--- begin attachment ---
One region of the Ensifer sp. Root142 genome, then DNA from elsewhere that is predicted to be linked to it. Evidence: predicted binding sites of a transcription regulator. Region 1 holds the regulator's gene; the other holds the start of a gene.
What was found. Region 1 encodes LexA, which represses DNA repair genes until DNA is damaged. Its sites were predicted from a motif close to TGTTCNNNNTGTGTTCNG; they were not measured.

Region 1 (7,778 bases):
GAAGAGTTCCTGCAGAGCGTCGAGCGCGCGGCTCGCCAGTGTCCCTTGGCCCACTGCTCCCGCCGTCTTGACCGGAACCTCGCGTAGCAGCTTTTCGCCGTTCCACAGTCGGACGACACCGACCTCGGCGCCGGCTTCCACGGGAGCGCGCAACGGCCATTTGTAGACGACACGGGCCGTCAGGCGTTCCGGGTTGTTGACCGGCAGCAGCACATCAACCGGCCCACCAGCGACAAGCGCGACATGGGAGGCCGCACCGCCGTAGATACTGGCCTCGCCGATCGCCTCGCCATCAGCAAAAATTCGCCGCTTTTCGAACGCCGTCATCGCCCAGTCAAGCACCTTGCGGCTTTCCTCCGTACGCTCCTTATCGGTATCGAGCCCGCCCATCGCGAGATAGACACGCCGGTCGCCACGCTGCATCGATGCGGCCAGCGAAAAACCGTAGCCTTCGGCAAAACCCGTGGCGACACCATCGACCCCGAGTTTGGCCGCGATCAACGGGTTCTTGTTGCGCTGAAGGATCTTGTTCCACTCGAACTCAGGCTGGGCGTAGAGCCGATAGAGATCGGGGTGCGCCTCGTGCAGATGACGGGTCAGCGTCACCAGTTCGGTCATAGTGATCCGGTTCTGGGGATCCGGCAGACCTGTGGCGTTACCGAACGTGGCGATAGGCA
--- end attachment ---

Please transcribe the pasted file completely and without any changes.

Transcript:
One region of the Ensifer sp. Root142 genome, then DNA from elsewhere that is predicted to be linked to it. Evidence: predicted binding sites of a transcription regulator. Region 1 holds the regulator's gene; the other holds the start of a gene.
What was found. Region 1 encodes LexA, which represses DNA repair genes until DNA is damaged. Its sites were predicted from a motif close to TGTTCNNNNTGTGTTCNG; they were not measured.

Region 1 (7,778 bases):
GAAGAGTTCCTGCAGAGCGTCGAGCGCGCGGCTCGCCAGTGTCCCTTGGCCCACTGCTCCCGCCGTCTTGACCGGAACCTCGCGTAGCAGCTTTTCGCCGTTCCACAGTCGGACGACACCGACCTCGGCGCCGGCTTCCACGGGAGCGCGCAACGGCCATTTGTAGACGACACGGGCCGTCAGGCGTTCCGGGTTGTTGACCGGCAGCAGCACATCAACCGGCCCACCAGCGACAAGCGCGACATGGGAGGCCGCACCGCCGTAGATACTGGCCTCGCCGATCGCCTCGCCATCAGCAAAAATTCGCCGCTTTTCGAACGCCGTCATCGCCCAGTCAAGCACCTTGCGGCTTTCCTCCGTACGCTCCTTATCGGTATCGAGCCCGCCCATCGCGAGATAGACACGCCGGTCGCCACGCTGCATCGATGCGGCCAGCGAAAAACCGTAGCCTTCGGCAAAACCCGTGGCGACACCATCGACCCCGAGTTTGGCCGCGATCAACGGGTTCTTGTTGCGCTGAAGGATCTTGTTCCACTCGAACTCAGGCTGGGCGTAGAGCCGATAGAGATCGGGGTGCGCCTCGTGCAGATGACGGGTCAGCGTCACCAGTTCGGTCATAGTGATCCGGTTCTGGGGATCCGGCAGACCTGTGGCGTTACCGAACGTGGCGATAGGCA